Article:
Santa's helpers impact two families at LCCC

Many people bought gifts for friends and family during the holiday season last year. Some even waited until the very last minute before purchasing their presents, but for a group of students at Laramie County Community College planning a gift began early in the semester and is still continuing today.

Sixteen students from Dr. Jolene Klumpp's “Orientation to Human Services” class and the Society of Future Professional Helpers, a new human services club at LCCC, combined to create a project that would impact two families at LCCC in a way that transcended the typical commercialized Christmas so many Americans take for granted by creating a fundraiser, which raised $1,705 to purchase everyday supplies the families could use.

Raven Coward, president of the Society of Future Professional Helpers and a student in Klumpp's class said, they purchased trash bags, soap, cleaning supplies and various household items to help the families with their daily lives instead of providing gifts that would be of little use. However, they also purchased more traditional presents for the children and the mothers.

In the process of creating this project, students with very different backgrounds united for a cause.

Mariah Youngwirth, vice president of SFPH and Klumpp's student, said, "Everyone's personalities came out in this project, and there were some points in which our personalities did 'bump heads,' but we worked through our differences and found a great way to work together."

The students decided to hold a lunch at the Texas Roadhouse and to sell Texas Roadhouse gift cards. Community members could by tickets to the lunch for $10, and Texas Roadhouse donated 60 percent of the purchase price to the students and later offered 70 percent of the purchase price to help the families. The event was held Oct. 19, and the students were responsible for serving, hosting, plating food and busing tables from 11 a.m.-3 p.m. during the day of the event.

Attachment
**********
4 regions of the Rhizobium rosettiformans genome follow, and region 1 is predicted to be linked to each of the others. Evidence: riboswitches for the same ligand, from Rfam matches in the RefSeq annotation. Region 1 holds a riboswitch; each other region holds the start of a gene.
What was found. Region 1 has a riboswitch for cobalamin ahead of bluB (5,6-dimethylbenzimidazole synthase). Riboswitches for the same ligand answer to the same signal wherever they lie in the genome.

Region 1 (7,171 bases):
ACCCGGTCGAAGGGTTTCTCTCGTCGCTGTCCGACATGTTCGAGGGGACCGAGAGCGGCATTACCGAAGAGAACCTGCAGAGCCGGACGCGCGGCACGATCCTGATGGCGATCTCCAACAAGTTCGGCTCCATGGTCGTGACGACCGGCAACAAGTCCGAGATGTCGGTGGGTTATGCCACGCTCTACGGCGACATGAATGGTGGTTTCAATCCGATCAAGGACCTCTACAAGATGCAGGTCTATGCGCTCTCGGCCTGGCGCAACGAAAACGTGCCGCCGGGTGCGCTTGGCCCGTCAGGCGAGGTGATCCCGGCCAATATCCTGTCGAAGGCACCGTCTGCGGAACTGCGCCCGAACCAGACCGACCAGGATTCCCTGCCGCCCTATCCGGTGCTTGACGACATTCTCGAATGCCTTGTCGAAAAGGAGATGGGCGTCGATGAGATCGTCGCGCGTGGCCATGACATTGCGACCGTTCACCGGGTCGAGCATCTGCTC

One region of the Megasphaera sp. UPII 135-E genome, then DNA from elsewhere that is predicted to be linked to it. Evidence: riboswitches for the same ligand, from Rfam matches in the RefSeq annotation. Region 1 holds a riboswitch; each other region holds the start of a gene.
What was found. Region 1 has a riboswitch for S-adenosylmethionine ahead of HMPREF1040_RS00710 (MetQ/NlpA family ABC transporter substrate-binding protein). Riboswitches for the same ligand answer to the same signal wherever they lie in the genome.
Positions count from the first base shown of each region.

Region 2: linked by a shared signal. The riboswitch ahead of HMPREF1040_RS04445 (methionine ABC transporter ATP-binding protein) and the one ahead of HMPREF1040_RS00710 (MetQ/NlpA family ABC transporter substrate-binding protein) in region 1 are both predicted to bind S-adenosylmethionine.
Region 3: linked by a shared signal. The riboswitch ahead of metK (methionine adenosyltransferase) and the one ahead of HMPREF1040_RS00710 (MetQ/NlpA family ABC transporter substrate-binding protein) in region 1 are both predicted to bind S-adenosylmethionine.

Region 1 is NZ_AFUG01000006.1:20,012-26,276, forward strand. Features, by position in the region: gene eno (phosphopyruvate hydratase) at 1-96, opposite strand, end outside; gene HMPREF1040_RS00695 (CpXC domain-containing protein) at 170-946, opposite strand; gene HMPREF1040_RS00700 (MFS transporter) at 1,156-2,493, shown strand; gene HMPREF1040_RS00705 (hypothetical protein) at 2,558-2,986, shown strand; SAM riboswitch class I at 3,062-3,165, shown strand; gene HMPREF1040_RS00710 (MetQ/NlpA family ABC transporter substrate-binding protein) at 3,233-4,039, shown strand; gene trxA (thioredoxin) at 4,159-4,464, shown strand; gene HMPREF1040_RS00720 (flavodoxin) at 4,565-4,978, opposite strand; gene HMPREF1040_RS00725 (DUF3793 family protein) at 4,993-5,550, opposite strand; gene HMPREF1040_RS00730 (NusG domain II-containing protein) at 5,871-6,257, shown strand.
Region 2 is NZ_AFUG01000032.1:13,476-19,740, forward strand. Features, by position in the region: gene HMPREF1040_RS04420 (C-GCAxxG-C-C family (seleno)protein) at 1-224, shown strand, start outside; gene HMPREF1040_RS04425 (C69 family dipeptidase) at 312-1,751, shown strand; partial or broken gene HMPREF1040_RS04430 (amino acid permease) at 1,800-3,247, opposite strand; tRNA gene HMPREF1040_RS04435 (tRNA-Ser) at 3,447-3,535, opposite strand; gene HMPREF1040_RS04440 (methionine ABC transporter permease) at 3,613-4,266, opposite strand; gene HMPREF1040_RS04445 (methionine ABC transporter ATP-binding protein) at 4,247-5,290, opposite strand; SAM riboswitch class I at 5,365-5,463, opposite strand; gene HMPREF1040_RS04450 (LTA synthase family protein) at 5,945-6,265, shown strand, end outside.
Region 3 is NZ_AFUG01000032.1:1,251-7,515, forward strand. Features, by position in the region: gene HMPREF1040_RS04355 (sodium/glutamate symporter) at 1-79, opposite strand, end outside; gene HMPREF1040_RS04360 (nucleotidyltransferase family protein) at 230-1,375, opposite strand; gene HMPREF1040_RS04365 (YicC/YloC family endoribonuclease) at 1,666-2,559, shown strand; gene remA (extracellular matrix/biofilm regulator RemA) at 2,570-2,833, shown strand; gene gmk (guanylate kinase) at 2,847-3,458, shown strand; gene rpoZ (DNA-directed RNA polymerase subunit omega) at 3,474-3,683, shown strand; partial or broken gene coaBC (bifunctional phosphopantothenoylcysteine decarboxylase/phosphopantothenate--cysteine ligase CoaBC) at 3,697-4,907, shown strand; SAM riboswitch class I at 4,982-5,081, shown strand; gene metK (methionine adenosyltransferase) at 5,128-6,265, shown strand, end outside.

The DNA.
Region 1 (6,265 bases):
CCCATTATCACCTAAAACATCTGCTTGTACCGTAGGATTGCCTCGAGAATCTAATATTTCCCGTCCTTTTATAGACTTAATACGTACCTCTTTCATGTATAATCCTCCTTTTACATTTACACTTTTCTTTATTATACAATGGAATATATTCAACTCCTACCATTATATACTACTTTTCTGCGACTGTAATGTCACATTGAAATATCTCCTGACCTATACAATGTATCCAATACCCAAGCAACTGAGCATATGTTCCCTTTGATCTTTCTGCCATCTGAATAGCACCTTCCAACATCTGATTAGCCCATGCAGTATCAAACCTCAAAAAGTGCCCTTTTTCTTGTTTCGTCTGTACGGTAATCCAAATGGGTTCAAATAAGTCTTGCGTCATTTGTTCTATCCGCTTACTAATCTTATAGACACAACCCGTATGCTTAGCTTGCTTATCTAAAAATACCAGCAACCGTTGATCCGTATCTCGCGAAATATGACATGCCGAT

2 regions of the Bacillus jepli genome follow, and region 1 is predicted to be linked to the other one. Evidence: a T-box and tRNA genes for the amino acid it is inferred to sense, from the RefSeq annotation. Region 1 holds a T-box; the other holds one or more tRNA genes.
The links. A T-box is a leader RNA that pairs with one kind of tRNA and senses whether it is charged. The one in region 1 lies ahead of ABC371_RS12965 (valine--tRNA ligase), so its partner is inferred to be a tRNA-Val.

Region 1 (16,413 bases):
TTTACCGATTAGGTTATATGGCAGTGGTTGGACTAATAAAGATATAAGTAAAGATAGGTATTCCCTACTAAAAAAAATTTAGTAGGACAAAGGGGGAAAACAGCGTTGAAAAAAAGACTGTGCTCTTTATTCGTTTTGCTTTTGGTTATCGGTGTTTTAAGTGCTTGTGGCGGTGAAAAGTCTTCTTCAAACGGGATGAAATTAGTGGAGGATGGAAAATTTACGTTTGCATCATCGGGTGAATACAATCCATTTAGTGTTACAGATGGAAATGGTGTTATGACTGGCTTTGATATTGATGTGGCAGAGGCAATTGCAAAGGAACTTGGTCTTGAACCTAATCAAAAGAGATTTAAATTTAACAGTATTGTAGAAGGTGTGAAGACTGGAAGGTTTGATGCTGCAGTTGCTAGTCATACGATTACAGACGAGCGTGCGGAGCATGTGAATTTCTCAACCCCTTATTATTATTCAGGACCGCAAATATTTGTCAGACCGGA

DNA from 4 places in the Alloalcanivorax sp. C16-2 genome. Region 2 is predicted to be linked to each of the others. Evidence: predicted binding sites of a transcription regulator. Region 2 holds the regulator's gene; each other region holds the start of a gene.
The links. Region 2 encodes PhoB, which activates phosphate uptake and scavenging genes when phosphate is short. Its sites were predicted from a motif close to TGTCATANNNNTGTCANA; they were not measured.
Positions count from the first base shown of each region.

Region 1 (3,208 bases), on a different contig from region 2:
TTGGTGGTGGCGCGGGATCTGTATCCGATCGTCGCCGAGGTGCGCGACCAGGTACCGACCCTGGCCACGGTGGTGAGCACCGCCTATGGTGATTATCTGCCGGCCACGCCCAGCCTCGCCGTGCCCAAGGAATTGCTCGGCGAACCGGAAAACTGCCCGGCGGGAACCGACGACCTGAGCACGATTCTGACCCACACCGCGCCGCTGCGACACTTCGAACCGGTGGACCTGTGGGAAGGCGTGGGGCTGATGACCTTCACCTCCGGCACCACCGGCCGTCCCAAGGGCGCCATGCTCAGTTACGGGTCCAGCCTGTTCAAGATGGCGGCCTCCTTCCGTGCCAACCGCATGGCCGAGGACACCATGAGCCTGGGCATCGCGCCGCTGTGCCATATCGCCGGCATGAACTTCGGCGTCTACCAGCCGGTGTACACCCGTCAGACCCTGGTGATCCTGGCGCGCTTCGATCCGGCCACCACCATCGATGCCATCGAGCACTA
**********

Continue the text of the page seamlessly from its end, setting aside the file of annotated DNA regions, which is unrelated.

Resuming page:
The students decided on the project as class though some of the students gave credit to Coward for coming up with the idea. The class then spent time preparing for the event by making the arrangement with Texas Roadhouse and creating tickets to the event, which were sold leading up to the event.

After hosting the event and depositing the money into an account through LCCC, the students met at Walmart and Sam's Club to purchase the gifts for the families.

The gifts were then given to the families, and Youngwirth said, "The families were extremely grateful for their gifts."

The students agreed the project was a great opportunity for everyone involved Mike Bacon, a student in the human services class, said he felt it was a great learning experience, and it was rewarding to give to the families. Another student Desiree Mihaleh said it was great knowing they could help out the families in the community.

Klumpp gave all the credit for the project to her students, and though the students would shift some of the credit to Klumpp, the project was their own.

Youngwirth said, ”Dr. Klumpp made it a point to make it more of our responsibility and less of hers.”

Although the holiday season has ended, some of the students in Klumpp's class recently learned that the transmission in a car of one of the families haved stopped working, so they are currently working to find the resources to help fix the transmission or possibly help purchase a used car for the family.

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